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The Arizona Diamondbacks’ Closer Situation

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COMMENTARY | The Arizona Diamondbacks had a lot of question marks during a recent 10-game road trip, wherein they went 3-7. It was unclear what was worse: the offense, the starting pitching, the bullpen, or the other National League West teams.

But as the old saying goes, there's no place like home.

Since returning to Chase Field, the D-Backs are suddenly getting into the swing of things. The offense hasn't looked this good in months, and the starting pitching has gone deep into games, including three straight solid outings from the trio of lefties, Tyler Skaggs, Wade Miley and Patrick Corbin. Their combined 24 innings, 11 hits, and two earned runs helped the D-Backs bust out the broomsticks and sweep the Colorado Rockies.

But the bullpen, especially the closer situation, remains a big issue for the Snakes. Here are just a few options:

J.J. Putz/Heath Bell

The D-Backs could stick with their current guys, J.J. Putz or Heath Bell, but D-Backs faithful would probably not be thrilled about the idea.

Since coming off the disabled list with an elbow injury, Putz has thrown 2.2 innings, giving up an earned run, inheriting a run, and blowing a save in a 13-inning loss against the New York Mets on July 1. The big fella just hasn't looked like the anchor everyone expected.

Heath Bell has hardly been a worthy replacement. He may have saved five of six games in June, but he ended the month with a 6.30 ERA, giving up a home run in five consecutive games at one point. Not what you want from a guy in late- and close-game situations.

Brad Ziegler

Some have wondered about putting Brad Ziegler in the closer spot. He gave up just one earned run in 13 innings in June, finishing with a 2-0 record and 0.69 ERA. He even earned his first save of the year in a 15-inning marathon on July 4 against the Mets.

But Ziegler is needed more out of the bullpen than in just save situations. He's already thrown 40.1 innings this year, second most in the D-Backs' bullpen behind long-reliever Josh Collmenter. Again, he's too valuable to pitch in only save situations.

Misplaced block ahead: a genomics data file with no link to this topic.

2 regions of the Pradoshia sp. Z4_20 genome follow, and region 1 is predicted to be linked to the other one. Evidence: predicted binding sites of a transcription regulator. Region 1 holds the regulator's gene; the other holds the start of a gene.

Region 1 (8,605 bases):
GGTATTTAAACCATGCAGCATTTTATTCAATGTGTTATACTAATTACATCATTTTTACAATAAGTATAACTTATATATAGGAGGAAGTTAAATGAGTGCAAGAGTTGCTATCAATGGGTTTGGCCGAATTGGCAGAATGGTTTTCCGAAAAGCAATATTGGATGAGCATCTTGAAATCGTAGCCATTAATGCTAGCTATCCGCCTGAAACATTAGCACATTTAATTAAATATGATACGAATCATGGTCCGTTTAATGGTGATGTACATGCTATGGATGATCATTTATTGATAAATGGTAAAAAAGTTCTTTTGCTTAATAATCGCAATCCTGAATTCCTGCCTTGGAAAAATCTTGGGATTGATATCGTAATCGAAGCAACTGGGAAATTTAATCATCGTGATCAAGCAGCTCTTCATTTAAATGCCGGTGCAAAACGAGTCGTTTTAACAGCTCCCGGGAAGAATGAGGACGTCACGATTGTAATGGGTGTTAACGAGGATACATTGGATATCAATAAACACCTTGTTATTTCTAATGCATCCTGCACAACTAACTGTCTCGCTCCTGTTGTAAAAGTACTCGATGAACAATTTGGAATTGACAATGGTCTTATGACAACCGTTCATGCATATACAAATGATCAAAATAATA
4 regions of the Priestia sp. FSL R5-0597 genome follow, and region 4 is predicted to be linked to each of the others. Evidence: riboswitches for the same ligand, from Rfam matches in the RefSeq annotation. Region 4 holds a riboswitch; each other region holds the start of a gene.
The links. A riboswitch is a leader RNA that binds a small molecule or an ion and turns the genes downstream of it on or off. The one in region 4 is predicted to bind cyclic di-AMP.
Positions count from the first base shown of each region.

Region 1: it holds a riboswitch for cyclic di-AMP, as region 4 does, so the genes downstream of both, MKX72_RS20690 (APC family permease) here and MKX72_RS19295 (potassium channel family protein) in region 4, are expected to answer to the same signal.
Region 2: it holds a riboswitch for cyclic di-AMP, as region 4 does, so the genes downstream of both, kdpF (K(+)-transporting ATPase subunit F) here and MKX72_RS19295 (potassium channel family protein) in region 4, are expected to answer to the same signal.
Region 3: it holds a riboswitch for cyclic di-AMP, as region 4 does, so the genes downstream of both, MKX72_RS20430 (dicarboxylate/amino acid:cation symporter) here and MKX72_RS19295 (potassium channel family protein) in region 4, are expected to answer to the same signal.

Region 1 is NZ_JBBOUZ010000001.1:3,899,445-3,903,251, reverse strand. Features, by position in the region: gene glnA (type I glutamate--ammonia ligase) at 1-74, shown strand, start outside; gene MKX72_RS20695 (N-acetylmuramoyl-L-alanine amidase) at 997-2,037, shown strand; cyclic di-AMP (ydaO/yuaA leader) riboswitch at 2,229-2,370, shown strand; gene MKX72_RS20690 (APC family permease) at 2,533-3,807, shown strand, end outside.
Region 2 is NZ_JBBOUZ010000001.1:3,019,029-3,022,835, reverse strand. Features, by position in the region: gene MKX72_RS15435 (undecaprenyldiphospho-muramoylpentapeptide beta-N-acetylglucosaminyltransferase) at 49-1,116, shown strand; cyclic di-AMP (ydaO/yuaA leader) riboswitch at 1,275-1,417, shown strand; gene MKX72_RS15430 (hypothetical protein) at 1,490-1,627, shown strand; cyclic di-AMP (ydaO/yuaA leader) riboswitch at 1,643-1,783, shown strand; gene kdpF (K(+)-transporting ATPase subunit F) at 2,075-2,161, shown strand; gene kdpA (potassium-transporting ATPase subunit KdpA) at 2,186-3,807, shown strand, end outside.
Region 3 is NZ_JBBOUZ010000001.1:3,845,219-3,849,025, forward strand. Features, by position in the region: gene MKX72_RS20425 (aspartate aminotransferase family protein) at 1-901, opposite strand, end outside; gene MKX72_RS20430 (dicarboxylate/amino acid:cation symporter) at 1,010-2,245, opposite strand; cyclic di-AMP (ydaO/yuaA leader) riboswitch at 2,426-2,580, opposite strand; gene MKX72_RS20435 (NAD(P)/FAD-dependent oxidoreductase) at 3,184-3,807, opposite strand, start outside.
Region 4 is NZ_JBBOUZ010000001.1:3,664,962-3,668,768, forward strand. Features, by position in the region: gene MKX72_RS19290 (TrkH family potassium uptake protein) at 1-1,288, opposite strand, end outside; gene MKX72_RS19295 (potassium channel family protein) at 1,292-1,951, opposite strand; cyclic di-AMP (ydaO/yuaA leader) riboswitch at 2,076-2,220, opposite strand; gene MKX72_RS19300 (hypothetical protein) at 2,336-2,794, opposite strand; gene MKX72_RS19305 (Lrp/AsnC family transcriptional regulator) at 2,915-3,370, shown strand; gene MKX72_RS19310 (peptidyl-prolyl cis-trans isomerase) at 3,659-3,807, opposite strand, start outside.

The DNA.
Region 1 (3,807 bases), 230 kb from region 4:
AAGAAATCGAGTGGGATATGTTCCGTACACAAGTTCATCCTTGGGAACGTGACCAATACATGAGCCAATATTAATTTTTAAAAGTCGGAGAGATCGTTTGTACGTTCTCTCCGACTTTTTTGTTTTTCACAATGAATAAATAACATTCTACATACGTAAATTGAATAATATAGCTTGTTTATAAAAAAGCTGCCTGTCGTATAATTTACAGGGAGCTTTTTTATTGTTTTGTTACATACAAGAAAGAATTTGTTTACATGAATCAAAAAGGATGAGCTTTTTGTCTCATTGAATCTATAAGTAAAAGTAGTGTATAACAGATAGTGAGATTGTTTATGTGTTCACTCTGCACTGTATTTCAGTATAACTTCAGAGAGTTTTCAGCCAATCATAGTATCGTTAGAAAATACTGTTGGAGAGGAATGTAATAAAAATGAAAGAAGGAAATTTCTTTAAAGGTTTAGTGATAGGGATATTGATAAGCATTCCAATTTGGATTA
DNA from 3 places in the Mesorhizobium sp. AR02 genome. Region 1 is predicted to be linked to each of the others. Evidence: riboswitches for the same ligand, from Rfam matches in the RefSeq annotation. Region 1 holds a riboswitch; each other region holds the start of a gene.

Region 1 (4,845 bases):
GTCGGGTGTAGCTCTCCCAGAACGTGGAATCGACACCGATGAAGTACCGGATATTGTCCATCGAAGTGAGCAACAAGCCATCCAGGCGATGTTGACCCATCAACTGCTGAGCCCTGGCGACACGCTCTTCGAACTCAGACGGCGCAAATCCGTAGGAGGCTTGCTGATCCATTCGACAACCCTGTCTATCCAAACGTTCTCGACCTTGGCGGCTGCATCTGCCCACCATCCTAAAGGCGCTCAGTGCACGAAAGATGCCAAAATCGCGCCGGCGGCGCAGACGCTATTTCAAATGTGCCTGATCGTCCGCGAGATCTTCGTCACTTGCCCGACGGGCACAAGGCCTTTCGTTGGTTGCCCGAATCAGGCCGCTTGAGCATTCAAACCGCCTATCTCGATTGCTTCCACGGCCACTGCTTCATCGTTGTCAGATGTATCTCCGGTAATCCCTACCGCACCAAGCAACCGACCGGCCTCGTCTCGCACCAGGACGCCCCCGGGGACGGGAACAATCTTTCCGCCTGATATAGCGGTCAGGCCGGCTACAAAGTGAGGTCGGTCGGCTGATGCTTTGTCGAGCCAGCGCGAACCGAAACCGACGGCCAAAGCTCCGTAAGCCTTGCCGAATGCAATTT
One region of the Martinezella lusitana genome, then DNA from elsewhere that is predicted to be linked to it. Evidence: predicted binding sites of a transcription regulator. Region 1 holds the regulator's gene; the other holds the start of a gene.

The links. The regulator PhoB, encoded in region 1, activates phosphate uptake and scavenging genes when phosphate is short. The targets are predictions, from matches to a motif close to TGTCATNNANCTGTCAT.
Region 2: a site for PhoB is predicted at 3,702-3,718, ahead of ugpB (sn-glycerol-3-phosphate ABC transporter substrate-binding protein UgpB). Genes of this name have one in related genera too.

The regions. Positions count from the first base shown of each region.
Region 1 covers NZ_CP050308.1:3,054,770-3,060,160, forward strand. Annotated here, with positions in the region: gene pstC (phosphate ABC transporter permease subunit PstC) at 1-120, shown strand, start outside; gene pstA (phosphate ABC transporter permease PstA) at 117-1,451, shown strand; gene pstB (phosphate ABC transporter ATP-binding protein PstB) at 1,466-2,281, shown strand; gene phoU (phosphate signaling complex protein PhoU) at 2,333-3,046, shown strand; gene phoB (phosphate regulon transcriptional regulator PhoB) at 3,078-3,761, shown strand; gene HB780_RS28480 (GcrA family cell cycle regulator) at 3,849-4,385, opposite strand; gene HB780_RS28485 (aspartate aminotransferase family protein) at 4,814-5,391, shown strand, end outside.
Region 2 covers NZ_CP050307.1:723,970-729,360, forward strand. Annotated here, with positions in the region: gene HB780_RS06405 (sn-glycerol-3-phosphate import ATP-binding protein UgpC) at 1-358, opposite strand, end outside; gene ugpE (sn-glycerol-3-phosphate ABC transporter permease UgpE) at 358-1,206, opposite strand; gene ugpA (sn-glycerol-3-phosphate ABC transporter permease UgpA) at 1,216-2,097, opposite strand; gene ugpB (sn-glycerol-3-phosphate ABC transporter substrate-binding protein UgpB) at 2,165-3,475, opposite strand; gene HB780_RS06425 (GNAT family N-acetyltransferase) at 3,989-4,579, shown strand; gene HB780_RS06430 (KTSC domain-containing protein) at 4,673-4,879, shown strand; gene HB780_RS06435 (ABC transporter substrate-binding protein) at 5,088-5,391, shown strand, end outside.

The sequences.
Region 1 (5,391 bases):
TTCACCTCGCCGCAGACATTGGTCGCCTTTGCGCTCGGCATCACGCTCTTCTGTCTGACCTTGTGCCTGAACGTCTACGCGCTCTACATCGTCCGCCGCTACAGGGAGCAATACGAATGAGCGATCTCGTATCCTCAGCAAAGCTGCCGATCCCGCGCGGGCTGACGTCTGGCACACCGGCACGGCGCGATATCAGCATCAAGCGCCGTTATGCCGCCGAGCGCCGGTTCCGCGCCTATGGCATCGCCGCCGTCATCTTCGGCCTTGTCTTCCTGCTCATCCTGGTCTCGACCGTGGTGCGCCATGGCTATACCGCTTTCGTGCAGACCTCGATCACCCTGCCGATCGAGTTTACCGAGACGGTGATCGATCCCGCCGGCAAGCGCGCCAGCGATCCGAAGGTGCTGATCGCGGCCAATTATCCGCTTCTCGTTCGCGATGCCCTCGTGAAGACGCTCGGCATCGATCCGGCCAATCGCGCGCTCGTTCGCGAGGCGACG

The Milwaukee Brewers

Buzz abounds of a potential trade between the Arizona Diamondbacks and the Milwaukee Brewers. The deal would likely include starting pitcher Yovanni Gallardo and one of the Brewers' three closers, John Axford, Francisco Rodriguez or Jim Henderson.

A name floating around for the D-Backs to trade is up-and-comer Tyler Skaggs. If the D-Backs are seriously considering trading one of the top pitching prospects in Major League Baseball, then they better pass on Axford, who had one solid season as a closer three years ago, and Henderson, who has blown over half his save opportunities in his two-year career. To give up Skaggs, the D-Backs would have to go after "K-Rod," who is tied for 23rd on the all-time saves list.

Joakim Soria

Soria is an interesting option for the D-Backs to pursue. The two-time All-Star closer signed with the Texas Rangers while recovering from an elbow injury that sidelined him for nearly two years. The 29-year-old right-hander recently returned and threw a scoreless inning in relief on Sunday (July 7), and catcher A.J. Pierzynski said Soria "looked like he hadn't missed a day."

The Texas Rangers already have a solid bullpen, which holds a 3.28 ERA -- fifth-best in the American League. They also already have Joe Nathan, who is closing games like it's 2004. The Rangers may use Soria to entice teams as the trade deadline approaches, and if they do, the D-Backs ought to at least show interest.

Brian Wilson

Brian "Fear the Beard" Wilson is another name to consider. The former San Francisco Giant, like Soria, has been recovering from an elbow injury and may be the shot in the arm the D-Backs need from their closer. He is a big risk, big reward kind of guy, as he hasn't thrown a pitch in over a year and a half.

But with the way the D-Backs have been closing games -- or not closing games -- could they go wrong with any of these options?

Justin Bray, who studies sports history at the University of Utah, has followed the Arizona Diamondbacks since Andy Benes' first pitch at the BOB in 1998. He was an original member of the Andy Fox Fan Club and even risked his life for a Dan Plesac autograph.

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